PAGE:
Before I pen this next column, I must say that I didn't intend to write about the subject of Impact Wrestling again until the next few weeks of their TV played out, allowing for a more accurate analysis of the direction of the product after the recent mass exodus of talent.
As I mentioned in an article last week, The Hardys, a pair that were probably the most popular act in the promotion, left the organization, a move that surprised me because I still think the situation would've benefited everyone involved had the duo resigned. Matt and Jeff would have a more flexible schedule and creative freedom than they would get under WWE contract. As I've said before, the "deletion" stuff is too outlandish for my view of pro wrestling, but that doesn't mean the success of the gimmick shouldn't be recognized. Matt Hardy undoubtedly completely reinvented himself and generated a cult following that extended far beyond TNA's sluggish ratings. Reportedly, negotiations halted because of how TNA approached the deal, and the company wanted a percentage of The Hardys' independent earnings. As I said last week, does TNA really need a piece of Matt's indy money to survive? Furthermore, what does it say about Anthem, a multi-million dollar corporation when they are trying to take money earned from outside projects from an independent contractor?
Ed Nordholm, the president of Impact, doesn't seem to realize that Anthem didn't have the leverage when they negotiated with the Hardys. The company was on the brink of bankruptcy prior to the Fight Network purchase, and "Broken" Matt was one of the only positive aspects of the TNA at the time. More importantly, with a rejuvenated characters, The Hardys have several options on the table, including Ring Of Honor, where they are the current tag team champions. So, why exactly did Nordholm expect Matt to fold to Anthem's demands?
The aspect of this situation that made it newsworthy is that Anthem threatened to sue the Hardys, claiming the corporation owns the rights to the "broken" gimmick that the team used while working there. This is where things get extremely murky, both from a legal and PR stand point. First, it should be noted that Matt and Brother Nero created the most recent version of their wrestling personas themselves, something that was acknowledged prior to their departure. Also, even if Anthem executives claim they have the rights to the "deletion" characters because those variations appeared on their TV show, Matt Hardy used the "broken" gimmick several months before Anthem bought the promotion so there's precedence of the persona being used before their purchase, which might indirectly give the Hardys the legal rights to use the characters outside of TNA, similar to how Christian was allowed to use the name "Christian Cage" during his TNA run because he performed using that name prior to his original run in WWE. Again, it's a very murky situation so who knows what resolution will be determined?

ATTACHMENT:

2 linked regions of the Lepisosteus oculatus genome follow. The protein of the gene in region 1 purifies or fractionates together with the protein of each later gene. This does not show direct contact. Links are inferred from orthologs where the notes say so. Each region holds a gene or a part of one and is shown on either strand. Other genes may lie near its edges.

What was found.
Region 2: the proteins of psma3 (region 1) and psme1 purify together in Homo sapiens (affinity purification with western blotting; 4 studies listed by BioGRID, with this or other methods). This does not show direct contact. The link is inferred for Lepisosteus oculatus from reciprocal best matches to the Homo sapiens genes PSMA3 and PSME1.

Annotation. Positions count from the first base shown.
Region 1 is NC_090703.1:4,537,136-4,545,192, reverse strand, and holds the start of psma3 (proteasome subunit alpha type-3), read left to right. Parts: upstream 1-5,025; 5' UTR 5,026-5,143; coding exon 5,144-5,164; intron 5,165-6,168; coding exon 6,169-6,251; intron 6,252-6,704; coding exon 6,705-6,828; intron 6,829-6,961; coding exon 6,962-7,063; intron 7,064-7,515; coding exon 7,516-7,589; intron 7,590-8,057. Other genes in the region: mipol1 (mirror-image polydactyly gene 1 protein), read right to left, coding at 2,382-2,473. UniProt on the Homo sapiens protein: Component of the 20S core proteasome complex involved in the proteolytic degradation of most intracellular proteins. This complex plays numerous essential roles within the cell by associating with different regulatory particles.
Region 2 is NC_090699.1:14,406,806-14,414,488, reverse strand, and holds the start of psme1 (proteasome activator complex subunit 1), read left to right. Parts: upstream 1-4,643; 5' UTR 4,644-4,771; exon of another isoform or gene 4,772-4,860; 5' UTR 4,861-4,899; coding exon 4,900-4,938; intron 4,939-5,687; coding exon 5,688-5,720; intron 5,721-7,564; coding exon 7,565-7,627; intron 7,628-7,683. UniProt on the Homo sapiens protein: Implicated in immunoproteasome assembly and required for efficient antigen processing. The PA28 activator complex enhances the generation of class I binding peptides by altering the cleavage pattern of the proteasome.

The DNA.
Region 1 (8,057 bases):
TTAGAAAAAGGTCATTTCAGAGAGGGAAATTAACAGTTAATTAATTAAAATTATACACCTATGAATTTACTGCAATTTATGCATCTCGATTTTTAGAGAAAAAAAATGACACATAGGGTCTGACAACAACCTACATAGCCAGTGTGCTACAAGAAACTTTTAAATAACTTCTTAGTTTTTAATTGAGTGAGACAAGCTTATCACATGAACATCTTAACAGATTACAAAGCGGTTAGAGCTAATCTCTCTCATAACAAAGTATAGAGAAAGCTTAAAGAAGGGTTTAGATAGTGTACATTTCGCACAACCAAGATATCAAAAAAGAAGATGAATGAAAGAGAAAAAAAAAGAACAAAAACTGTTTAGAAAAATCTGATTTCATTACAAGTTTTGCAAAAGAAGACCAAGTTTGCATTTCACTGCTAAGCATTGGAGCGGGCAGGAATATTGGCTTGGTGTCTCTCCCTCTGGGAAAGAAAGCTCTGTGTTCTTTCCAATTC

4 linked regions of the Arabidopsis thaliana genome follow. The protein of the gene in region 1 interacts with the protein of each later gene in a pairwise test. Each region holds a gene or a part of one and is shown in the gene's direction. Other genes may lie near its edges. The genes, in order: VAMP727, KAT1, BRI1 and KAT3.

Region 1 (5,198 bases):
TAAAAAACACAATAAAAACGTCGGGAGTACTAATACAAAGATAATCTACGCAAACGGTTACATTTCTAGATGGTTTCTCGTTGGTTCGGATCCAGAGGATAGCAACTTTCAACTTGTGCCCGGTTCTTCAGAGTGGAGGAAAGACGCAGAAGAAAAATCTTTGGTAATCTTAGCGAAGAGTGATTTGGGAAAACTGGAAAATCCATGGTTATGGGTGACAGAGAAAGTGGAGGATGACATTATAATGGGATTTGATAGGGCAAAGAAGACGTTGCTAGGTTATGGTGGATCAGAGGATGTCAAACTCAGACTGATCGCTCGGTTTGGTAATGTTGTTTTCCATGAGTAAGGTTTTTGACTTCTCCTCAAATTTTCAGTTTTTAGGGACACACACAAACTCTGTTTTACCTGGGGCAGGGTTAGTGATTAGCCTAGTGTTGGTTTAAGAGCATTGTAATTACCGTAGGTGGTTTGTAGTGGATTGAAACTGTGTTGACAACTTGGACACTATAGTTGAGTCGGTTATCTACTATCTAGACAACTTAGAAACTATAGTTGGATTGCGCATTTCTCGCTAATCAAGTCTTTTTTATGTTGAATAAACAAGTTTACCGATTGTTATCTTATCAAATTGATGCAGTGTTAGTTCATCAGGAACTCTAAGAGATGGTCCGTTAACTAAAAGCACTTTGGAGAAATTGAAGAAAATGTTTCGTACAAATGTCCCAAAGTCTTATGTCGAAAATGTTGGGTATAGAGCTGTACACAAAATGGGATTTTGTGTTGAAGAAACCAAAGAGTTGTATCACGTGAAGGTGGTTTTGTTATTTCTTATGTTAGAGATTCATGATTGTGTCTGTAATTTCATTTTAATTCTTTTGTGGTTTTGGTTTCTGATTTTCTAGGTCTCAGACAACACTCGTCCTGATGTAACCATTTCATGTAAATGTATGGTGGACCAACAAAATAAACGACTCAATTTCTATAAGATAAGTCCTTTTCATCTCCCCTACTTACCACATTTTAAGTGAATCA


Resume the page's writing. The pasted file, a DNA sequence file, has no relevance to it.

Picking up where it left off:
As a company that is trying to rebrand itself, Anthem made the wrong PR move here, because their sells pitch on TV is that the company should be about providing entertainment for the fans. Anthem went as far as to send a cease and desist order to pay-per-view providers that carried the ROH PPV last weekend, threatening to sue if the show featured "Broken" Matt on the broadcast. Essentially, Nordholm is putting the ROH pay-per-view deal in jeopardy, and what does Anthem gain from it? It doesn't send a positive message when Impact Wrestling tried to disrupt a smaller promotion's event. As I said previously, the WWE dominates the market in the United States and it makes sense for other promotions to have somewhat of a working agreement rather than divide a smaller piece of the pie. Ring Of Honor has a lot of great talent that many fans enjoy watching, so what benefit is there for Anthem to try to sabotage that?
In truth, this all appears to be sour grapes from Nordholm and it seems very petty. The Hardys didn't want Anthem to take a percentage of their indy money and opted to leave the promotion so management is attempting to hassle them when they work elsewhere. Keep in mind, the fans primarily support the talent, not necessarily management. Fans don't tune into Impact and say, "I hope management does a great job!" The point being, who are the fans going to support in the Hardys/Anthem dispute? Obviously, the fans are going to support the wrestlers before they side with the suits.
The bottom line is, despite the new ownership, this is basically the same pattern Impact had for years prior to the Anthem purchase. There's a talented roster that the fans want to see be successful, but management makes decisions that will make you shake your head. Again, why try to cause problems for ROH? It's not as though the threat of a lawsuit will prompt the Hardys to resign a TNA deal. Aside from negative PR, what does Anthem get from this situation?
The legal side of this will probably get extremely convoluted, but as a guess, I will say that I think the Hardys will eventually be able to continue the "broken" gimmick in some form or fashion. As for Anthem, it does nothing but bring more negativity for the company, and they don't gain much even if they "win" a legal battle. If anything, shouldn't Impact Wrestling management focus all their efforts toward the reset of a completely tarnished company? Considering the lack of brand identity and lack of substantial revenue streams, doesn't Anthem have more important business than to try to sue the Hardys?
Until next week
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